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A 77-year-old male was recently diagnosed with prostate cancer with a Gleason score of 9 (5 + 4) and PSA level of 79.38 ng/ml. A pelvic contrast magnetic resonance imaging revealed prostate lesion with the involvement of the bilateral seminal vesicles and bladder neck. Bone scan was normal. In view of high PSA level, he was referred for68Ga-PSMA PET/CT to look for any site of metastasis. PET/CT scan revealed PSMA-avid prostate lesion involving bilateral seminal vesicles (SUVmax 57.0), a right external iliac lymph node (size 1.0 cm × 0.9 cm, SUVmax 14.4), and focal PSMA uptake in the right testis (SUVmax 12.8) [Figure 2]. A mild focal PSMA uptake was also seen in the right iliac bone (SUVmax 3.2). In view of oligometastasis with locally advanced disease, the patient was started on hormone treatment.
|Figure 2: Gallium-68 prostate-specific membrane antigen positron-emission tomography computed tomography maximum intensity projection (a), fused coronal (b) and fused axial (c) images. Images showing prostate-specific membrane antigen-avid lesions in the prostate, right pelvic lymph node, and right testis|
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A 69-year-old male, diagnosed with prostate cancer, underwent open radical prostatectomy in October 2012. Histopathology was prostatic acinar adenocarcinoma Gleason score of 7 (4 + 3) with pelvic lymph node metastasis (pT3bN1). Subsequently, he was treated with hormone (goserelin acetate). On follow-up, his PSA started rising and reached to 0.456 ng/ml in September 2017.68Ga-PSMA PET/CT scan showed mild PSMA-avid thickening in the prostatic bed and a subcentimeter left external iliac lymph node (SUVmax 2.5). In view of biochemical recurrence, he was further treated with image-guided radiotherapy, and post therapy, his PSA reduced to 0.076 ng/ml. On follow-up, he again presented with raised PSA 3.0 ng/ml in February 2020.68Ga-PSMA PET/CT revealed focal PSMA-avid (SUVmax 24.2) lesion in the left testis [Figure 3]. Ultrasound of the scrotum showed a hypoechoic lesion in the left testis [Figure 3]. He was advised for bilateral orchiectomy, however the patient refused to undergo surgery. He was started on hormone treatment.
|Figure 3: Gallium-68 prostate-specific membrane antigen positron-emission tomography computed tomography maximum intensity projection (a), fused coronal (b) and fused axial (c) images. Images showing a prostate-specific membrane antigen-avid lesion in the left testis. A correlative ultrasonography of the scrotum showing a hypoechoic lesion in the left testis (d)|
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| Discussion|| |
Testicular metastasis is an uncommon event and constitutes 0.02%–2.5% of all testicular malignancies. It is most commonly associated with prostate cancer (35.4%), followed by lung (19.7%), melanoma (9.4%), and colon (8.7%) cancers. In general, it is associated with multiple sites of metastases and asymptomatic at presentation. Testicular metastasis has been diagnosed in 2%–4% of bilateral orchiectomy specimens in prostate cancer patients done for hormone control. Various routes of testicular metastasis from prostate cancer have been considered, which include retrograde vein spreading or embolization, arterial embolization, and lymphatic or endocanalicular spread. Unilateral testicular involvement with laterality toward the left side has been reported in a recent autopsy study on 738 adult males with solid malignant neoplasm. Even in prostate cancer, a preference toward left testicular metastasis has been reported in literature. This favoritism may be attributed to the location of the primary tumor in the prostate or may be just by chance or attributed to an unidentified reason. In paradox to that, in our three cases, two were involving the right testis. We are not able to identify any cause of this favoritism as in our cases both lobes of the prostate were involved by the tumor. A high Gleason score (≥7) has been attributed to testicular metastasis, which is in line with our case series as well. This may indicate the aggressiveness of the primary tumor for metastasis as such. On literature search, we identified four cases of testicular oligometastasis reported on68Ga-PSMA PET/CT scan.,,, All these cases identified testicular metastasis following biochemical relapse. In one of our cases, testicular metastasis was also diagnosed at staging workup. However, histopathology was not available in two of our cases due to nonsurgical treatment plan.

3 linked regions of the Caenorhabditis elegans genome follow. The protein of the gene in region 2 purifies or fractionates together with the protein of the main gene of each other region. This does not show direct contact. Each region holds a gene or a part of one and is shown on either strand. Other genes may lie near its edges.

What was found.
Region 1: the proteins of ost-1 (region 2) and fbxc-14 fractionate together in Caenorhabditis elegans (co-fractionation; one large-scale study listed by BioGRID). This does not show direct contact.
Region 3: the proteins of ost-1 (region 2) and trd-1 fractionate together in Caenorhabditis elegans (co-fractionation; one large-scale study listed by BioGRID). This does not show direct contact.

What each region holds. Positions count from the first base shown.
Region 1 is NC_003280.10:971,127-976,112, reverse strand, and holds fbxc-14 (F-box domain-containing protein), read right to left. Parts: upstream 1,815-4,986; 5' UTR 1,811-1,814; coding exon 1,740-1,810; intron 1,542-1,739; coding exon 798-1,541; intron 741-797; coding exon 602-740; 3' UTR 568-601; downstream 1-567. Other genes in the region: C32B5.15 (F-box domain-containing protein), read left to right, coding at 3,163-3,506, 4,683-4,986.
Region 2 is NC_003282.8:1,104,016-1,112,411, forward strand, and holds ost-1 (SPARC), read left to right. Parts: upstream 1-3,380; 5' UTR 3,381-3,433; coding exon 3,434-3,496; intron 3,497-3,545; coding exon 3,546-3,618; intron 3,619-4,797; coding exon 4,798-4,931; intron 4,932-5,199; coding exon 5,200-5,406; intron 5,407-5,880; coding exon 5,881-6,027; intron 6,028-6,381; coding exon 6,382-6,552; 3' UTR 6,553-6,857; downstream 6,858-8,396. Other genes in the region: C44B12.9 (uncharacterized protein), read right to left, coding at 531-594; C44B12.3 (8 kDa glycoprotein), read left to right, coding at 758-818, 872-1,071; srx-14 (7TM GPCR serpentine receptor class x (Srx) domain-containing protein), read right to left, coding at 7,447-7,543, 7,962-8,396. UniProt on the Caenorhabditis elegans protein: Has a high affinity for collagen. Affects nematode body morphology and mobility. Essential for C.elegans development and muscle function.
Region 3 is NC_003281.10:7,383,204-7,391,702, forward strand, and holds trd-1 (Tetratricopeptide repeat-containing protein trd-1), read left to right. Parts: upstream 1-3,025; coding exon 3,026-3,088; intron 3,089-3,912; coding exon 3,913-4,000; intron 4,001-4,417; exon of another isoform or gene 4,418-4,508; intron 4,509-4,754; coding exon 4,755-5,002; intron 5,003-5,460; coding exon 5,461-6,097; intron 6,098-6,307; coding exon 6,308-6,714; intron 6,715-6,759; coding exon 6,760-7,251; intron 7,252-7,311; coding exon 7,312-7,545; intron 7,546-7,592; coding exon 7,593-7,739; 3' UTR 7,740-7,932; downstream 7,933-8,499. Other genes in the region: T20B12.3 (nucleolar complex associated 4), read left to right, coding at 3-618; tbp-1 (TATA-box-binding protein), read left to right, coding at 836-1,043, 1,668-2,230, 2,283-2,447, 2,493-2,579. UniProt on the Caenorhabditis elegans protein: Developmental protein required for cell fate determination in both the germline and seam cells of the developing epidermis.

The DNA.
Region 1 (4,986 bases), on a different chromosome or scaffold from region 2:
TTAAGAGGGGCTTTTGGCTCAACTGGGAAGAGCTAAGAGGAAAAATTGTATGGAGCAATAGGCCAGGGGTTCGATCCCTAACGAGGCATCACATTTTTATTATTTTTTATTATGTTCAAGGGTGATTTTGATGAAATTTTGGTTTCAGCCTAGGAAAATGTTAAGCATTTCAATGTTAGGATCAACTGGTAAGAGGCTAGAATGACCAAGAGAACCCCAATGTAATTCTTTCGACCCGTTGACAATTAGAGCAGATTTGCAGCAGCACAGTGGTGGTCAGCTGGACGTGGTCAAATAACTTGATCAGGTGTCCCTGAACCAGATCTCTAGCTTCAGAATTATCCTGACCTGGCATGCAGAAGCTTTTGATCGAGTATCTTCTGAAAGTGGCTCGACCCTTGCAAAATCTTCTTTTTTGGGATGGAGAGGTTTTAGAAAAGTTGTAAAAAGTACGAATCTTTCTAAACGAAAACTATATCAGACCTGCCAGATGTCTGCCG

| Conclusions|| |
We believe that the novel imaging68Ga-PSMA PET/CT will further improve staging and restaging of prostate cancer. Recognizing testis as noncustomary site of metastasis will impact treatment planning and may also impact patient outcome.
Declaration of patient consent
The authors certify that they have obtained all appropriate patient consent forms. In the form the patient(s) has/have given his/her/their consent for his/her/their images and other clinical information to be reported in the journal. The patients understand that their names and initials will not be published and due efforts will be made to conceal their identity, but anonymity cannot be guaranteed.
We would like to thank Dr. Syed Mohd Tauheed Alvi for helping in identifying the cases.
Financial support and sponsorship
Conflicts of interest
There are no conflicts of interest.